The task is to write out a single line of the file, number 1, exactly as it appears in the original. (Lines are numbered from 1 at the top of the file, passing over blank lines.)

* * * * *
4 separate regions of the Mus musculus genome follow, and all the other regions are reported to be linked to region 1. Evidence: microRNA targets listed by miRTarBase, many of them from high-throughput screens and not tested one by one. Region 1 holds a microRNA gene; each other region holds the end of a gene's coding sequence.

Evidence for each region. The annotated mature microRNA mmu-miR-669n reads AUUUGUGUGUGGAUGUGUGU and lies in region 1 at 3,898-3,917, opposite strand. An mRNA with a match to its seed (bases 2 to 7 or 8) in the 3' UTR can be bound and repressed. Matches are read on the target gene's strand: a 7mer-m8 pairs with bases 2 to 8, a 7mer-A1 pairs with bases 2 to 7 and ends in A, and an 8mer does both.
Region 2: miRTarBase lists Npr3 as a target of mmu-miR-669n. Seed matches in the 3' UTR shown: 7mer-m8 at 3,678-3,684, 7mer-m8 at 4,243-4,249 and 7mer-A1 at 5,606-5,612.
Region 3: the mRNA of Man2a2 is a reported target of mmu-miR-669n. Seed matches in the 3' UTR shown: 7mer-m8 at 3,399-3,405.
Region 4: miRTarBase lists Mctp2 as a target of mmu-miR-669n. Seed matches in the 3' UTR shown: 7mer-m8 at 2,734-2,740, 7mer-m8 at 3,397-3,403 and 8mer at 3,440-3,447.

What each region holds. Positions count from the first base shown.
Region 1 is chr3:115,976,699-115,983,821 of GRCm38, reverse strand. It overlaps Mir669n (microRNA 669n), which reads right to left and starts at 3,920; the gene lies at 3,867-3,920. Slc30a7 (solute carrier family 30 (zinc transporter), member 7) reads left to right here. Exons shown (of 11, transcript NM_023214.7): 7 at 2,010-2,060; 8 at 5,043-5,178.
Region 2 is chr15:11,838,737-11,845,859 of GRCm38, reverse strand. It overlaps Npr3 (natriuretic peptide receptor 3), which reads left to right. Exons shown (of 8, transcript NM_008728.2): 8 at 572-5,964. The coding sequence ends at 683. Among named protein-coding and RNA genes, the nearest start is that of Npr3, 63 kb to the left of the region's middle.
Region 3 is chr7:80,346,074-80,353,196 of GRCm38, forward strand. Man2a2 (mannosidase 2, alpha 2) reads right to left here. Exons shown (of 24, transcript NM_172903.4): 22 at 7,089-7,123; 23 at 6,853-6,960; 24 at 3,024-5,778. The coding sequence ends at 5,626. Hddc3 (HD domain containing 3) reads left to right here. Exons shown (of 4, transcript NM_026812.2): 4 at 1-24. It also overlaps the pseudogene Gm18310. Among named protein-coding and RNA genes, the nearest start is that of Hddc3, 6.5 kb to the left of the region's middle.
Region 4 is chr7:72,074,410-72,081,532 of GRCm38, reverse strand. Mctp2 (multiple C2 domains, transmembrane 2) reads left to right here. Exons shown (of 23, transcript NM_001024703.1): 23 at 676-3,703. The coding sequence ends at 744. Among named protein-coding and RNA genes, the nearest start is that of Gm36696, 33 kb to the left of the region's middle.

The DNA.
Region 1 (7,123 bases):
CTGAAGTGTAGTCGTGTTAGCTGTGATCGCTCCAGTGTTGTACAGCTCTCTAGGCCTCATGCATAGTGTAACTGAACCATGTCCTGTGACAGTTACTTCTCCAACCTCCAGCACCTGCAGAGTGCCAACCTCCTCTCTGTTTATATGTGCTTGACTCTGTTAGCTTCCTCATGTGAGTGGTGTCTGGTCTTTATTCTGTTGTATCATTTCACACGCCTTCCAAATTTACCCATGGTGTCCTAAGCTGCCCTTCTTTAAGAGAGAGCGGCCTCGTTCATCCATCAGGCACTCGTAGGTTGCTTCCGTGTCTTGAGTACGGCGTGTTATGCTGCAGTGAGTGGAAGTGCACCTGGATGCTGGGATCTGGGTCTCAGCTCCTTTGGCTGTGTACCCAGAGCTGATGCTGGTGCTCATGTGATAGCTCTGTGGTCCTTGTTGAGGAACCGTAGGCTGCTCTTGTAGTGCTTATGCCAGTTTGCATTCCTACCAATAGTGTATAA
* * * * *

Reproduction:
4 separate regions of the Mus musculus genome follow, and all the other regions are reported to be linked to region 1. Evidence: microRNA targets listed by miRTarBase, many of them from high-throughput screens and not tested one by one. Region 1 holds a microRNA gene; each other region holds the end of a gene's coding sequence.